When we talk about staying hydrated it means different things to people of different ages. The sad/hard part is that older people don’t want to drink as much because it is more difficult for them to maneuver trips to the bathroom – yet, these are the very ones who need to make certain they are getting the water they need.
I am not advocating water-logging the elderly, but I am saying that it is extremely important to drink as much water when you are elderly as you did when you were younger. Every chart of how much water is enough water I looked at, prior to writing this article, did not take age into consideration. One did say that an elderly person should drink as much water as a middle-aged adult. But remember, those charts generally base our water consumption needs on body weight and level of activity. The natural thought would be that if I am less active as I get older I need less water. That simply is not true. You and I, and every adult person whether middle-aged or elderly should be adjusting the amount of water we drink not based only on activity level – but also on our age. I am not a doctor and so I won’t be dogmatic about this, but it only makes sense that as we age and our skin becomes thinner we should at least maintain the same amount of water we have always drank. The easy equation to follow for daily water requirements is “weight divided by two, divided by eight = number of cups of water needed”. For me that equates to just over 8 cups per day. And, on the days I am very active I need a bit more than that or my body tells me about it.
Although patient safety measures in hospitals and emergency rooms have improved dramatically over the past decade or so, many hospitals are looking for additional ways in which to ensure that no form of treatment or medication errors are made during a patient’s stay at the facility. One of the simplest ways in which safety levels in patient care facilities can be significantly improved is by implementing the use of hospital wrist bands.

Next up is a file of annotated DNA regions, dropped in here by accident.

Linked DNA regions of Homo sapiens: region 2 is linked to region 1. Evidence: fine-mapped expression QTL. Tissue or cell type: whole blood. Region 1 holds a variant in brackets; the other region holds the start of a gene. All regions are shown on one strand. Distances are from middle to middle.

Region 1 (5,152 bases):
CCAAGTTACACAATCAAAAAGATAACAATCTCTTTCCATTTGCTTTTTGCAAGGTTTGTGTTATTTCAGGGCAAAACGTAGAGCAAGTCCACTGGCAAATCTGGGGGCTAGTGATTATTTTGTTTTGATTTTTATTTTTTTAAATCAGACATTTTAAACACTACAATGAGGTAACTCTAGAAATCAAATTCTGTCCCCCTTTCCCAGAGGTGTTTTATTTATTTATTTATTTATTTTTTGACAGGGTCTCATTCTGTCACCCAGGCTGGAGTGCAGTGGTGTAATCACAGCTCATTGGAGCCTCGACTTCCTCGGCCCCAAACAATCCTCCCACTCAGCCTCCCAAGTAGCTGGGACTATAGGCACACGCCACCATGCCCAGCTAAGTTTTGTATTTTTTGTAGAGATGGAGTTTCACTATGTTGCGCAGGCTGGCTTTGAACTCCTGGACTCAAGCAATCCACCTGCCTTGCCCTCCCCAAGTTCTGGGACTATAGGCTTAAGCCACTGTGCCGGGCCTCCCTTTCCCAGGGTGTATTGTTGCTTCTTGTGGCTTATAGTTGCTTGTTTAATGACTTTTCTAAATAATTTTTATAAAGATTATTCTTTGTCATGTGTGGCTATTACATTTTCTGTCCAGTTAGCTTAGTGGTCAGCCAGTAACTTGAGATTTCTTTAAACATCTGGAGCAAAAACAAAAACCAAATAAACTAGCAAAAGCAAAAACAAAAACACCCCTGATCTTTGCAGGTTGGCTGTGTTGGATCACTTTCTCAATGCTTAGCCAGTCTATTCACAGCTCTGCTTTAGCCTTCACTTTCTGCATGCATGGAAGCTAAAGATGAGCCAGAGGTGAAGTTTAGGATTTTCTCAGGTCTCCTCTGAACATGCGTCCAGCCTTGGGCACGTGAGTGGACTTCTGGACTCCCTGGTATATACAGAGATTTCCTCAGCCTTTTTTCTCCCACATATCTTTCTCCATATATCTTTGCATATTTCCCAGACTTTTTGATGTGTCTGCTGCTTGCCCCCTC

Quick and Easy Means of Patient Identification
One of the main aspects of promoting patient safety in hospitals involves providing a clear form of identification for each patient upon admittance. Although this may still involve hand written hospital wrist bands in some hospital environments, more and more care centers are choosing to adopt a standardized barcoded wristband system instead. Doctors, nurses and other caregivers can simply take a look at a patient’s wristband and then match up the name on it to the name on the patient’s chart to ensure that they are dispensing the right combination of treatments and medications to the right patients at the correct times.
An Affordable and Practical Solution to Patient Safety
Most hospital wrist bands now cost less than a few dollars each to manufacture and use. However, this is an extremely small price to pay if it is going to help promote the safety of patients while they are in the care of hospitals. Many hospitals now have the facilities to print their patient wristbands on site as well. This not only reduces the cost of these safety devices even further still; it makes the identification bands a lot easier to decipher, as it ensures that no critical errors are made with regards to treatment or medication because of a doctor’s or nurse’s poor or illegible handwriting.
Adopting a Standardized Wristband System
Over the past few years, many hospitals have taken the wristband system a step further by not only barcoding them, but by also using a color-coding system to help identify different classes of patients. For example, a red strip on a patient’s wristband could indicate that he or she has a severe food allergy of sorts; a yellow strip may be an indicator of the fact that the patient is susceptible to falls and a green strip could show that the patient in question has an allergy to medical latex. While systems like these are an excellent idea, not all hospitals are using the same colors to identify the same risks as yet. However, this may become a very real possibility at some point in the future.
As with any patient safety program that has been implemented in hospital, no system is 100% foolproof. However, using a standardized means of wristband identification in hospitals throughout the country would mean that patients who are being transferred between care facilities would be able to receive the same level of care and consideration, regardless of which hospital they go to. This will help improve patient safety levels more than ever.